This is a very critical point because up to a few years ago, even in treating MDS like in acute myeloid leukaemia, the idea was to evaluate as effective a treatment that was able to completely clear off the marrow from tumour cells and to restore the normal marrow appearance. Emerging data clearly showed that if one treats patients with agents such as DNA hypomethylating agents, you don’t probably need to have the complete remission picture in the marrow to improve survival of these patients. So even a partial response and even an improvement in the haemogram, a significant improvement in the haemogram, translates into an improved survival which was something going against the typical dogma of acute myeloid leukaemia. So it has been really impressive news.

So in everyday practice, how do you advise a clinician to approach this? What exactly should he or she do?

Communication, and this is an important issue, with the patient should address specifically the fact that you obtain the clinical benefit, with these kinds of diseases time is needed. So patient expectation should comply to the idea that they will see the results over a longer time.

So you ask the patient what’s happening?

Yes, and actually it’s the reverse. The patient usually has to ask what do you think is going to happen? And what we usually do with this patient is to make clear that our primary endpoint is to restore the marrow function. We usually tell the patient that the aim of this treatment is to have your marrow to work as it was before and it takes time.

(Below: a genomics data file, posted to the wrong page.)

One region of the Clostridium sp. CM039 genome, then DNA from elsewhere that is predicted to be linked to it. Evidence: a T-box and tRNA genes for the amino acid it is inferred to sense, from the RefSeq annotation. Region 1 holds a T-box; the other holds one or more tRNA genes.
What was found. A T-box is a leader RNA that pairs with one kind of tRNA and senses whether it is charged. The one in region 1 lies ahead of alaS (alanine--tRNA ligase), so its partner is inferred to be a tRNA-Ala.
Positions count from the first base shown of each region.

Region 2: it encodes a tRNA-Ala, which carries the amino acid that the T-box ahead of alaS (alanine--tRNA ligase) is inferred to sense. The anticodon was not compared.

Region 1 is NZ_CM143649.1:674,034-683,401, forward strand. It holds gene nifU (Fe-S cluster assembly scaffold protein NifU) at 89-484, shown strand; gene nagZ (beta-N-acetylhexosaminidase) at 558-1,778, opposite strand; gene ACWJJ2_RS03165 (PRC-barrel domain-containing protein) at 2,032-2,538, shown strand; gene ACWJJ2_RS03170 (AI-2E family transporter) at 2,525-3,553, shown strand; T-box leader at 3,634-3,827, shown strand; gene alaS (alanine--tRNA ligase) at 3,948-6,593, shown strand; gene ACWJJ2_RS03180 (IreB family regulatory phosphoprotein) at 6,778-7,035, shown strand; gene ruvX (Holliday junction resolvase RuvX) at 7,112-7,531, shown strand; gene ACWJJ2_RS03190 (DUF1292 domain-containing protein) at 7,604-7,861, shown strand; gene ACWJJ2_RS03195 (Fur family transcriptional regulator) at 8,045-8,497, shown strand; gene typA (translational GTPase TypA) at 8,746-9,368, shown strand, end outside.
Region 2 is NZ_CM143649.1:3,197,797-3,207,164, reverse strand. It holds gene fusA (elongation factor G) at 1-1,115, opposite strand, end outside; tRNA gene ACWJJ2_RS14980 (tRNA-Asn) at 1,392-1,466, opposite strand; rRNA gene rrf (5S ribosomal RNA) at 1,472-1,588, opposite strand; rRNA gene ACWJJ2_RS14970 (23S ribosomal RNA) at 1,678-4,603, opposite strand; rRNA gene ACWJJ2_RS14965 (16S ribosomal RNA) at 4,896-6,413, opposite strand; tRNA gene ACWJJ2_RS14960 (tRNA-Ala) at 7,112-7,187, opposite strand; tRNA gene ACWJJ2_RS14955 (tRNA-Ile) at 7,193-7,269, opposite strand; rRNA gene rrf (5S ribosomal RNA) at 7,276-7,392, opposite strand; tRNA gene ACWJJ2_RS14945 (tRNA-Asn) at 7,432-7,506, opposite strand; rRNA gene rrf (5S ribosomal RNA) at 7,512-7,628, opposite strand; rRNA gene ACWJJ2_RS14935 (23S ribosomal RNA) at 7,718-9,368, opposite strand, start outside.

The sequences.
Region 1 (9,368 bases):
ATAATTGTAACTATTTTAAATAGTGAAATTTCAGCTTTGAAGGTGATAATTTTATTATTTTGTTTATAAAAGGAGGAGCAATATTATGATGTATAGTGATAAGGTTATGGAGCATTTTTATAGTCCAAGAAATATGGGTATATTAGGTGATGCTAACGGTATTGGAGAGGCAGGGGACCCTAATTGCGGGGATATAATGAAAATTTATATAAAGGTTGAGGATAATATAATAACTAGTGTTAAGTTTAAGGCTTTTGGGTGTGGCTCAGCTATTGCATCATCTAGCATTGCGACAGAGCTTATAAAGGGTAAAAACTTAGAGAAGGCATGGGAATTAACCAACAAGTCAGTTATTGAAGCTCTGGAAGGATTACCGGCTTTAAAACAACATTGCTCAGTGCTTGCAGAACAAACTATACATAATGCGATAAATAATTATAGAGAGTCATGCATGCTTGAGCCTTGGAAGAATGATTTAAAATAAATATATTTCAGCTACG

Now if you’re not getting a complete response, what sort of tests can you make and how do you manage the disease, to keep it a low level?

One problem we have that it is difficult to ask an aged individual to repeat a number of bone marrow biopsies which are disturbing, not painful actually, but surely disturbing. So we can rely on the haemogram and so it’s important to us and the patient to follow quite strictly the haemogram prescriptions because through there both the physician and the patient may realise how the blood levels are changing, because the target is to improve the blood cell levels independently from the fact that the marrow changes or not. This is a little bit of a different view.

So there are some measurements but also you need to keep a look out clinically for what’s happening?

Yes, of course.

And then do what?

After a first evaluation we try to delay a little bit the clinical checkouts because we don’t want all these patients to come in and out from the clinic. It will also depend on the age, so a good way would be to advise the patient to send us the results of the blood tests and if there are no clinical problems we can try to be a little bit more intense in controls and checkout.

So you could adjust the dose?

Yes, we can adjust the dose.

Now interestingly enough there’s a bit of a lack of data in myelodysplastic syndrome, simply because it affects older patients and older patients traditionally have not been in randomised trials. Now one of the reasons rather overlaps with the session that you’ve just come out of on patient advocacy, and that’s about compliance. I think there was a prejudice against older patients, simply because they often don’t comply and so the doctors don’t know what’s happening.